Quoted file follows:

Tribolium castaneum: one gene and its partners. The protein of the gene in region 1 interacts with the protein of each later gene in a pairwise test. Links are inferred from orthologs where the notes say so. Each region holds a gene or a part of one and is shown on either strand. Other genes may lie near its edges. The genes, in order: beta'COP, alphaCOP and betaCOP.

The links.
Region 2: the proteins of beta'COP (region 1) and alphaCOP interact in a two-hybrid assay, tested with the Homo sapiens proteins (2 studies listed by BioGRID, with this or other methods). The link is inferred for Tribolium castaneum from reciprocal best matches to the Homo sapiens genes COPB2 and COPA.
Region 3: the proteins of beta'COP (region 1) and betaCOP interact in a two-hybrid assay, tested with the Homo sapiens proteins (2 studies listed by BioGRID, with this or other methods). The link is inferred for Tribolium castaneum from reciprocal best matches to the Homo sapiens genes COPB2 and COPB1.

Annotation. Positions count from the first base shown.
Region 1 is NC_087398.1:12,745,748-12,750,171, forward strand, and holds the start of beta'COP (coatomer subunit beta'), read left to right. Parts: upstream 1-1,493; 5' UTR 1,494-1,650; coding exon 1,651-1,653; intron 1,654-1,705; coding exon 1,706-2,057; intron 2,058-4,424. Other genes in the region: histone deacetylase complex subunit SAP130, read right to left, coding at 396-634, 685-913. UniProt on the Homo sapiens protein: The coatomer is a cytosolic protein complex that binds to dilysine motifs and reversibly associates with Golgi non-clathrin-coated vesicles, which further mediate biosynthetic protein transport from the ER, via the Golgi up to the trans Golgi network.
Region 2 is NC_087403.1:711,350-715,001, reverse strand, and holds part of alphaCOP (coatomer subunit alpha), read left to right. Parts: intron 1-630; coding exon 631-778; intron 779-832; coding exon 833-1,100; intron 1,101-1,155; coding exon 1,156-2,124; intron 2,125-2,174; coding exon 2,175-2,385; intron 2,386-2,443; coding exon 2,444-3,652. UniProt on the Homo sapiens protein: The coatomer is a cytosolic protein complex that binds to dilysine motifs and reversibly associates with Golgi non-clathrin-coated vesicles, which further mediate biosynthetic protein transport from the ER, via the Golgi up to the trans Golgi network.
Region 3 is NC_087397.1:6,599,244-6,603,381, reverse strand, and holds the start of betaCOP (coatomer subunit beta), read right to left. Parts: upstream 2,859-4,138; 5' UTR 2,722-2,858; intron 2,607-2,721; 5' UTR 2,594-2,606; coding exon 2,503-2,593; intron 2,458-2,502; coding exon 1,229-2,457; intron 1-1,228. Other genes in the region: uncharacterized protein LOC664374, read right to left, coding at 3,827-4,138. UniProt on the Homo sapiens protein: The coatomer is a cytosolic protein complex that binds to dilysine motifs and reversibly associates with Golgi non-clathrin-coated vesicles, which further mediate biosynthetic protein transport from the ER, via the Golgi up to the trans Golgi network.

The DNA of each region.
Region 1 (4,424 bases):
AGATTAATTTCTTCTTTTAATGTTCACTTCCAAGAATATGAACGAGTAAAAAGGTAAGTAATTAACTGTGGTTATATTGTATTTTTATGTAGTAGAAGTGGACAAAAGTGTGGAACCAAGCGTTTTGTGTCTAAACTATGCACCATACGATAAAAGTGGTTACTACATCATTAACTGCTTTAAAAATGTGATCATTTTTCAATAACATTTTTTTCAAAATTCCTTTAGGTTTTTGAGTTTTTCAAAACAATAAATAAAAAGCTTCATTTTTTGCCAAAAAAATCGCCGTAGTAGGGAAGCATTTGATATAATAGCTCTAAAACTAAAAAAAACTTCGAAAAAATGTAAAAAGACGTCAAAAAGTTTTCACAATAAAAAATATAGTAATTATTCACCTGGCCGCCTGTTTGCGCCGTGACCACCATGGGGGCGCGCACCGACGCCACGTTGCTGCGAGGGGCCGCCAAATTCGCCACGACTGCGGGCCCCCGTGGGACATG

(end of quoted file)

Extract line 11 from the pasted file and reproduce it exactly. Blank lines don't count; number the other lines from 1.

AGATTAATTTCTTCTTTTAATGTTCACTTCCAAGAATATGAACGAGTAAAAAGGTAAGTAATTAACTGTGGTTATATTGTATTTTTATGTAGTAGAAGTGGACAAAAGTGTGGAACCAAGCGTTTTGTGTCTAAACTATGCACCATACGATAAAAGTGGTTACTACATCATTAACTGCTTTAAAAATGTGATCATTTTTCAATAACATTTTTTTCAAAATTCCTTTAGGTTTTTGAGTTTTTCAAAACAATAAATAAAAAGCTTCATTTTTTGCCAAAAAAATCGCCGTAGTAGGGAAGCATTTGATATAATAGCTCTAAAACTAAAAAAAACTTCGAAAAAATGTAAAAAGACGTCAAAAAGTTTTCACAATAAAAAATATAGTAATTATTCACCTGGCCGCCTGTTTGCGCCGTGACCACCATGGGGGCGCGCACCGACGCCACGTTGCTGCGAGGGGCCGCCAAATTCGCCACGACTGCGGGCCCCCGTGGGACATG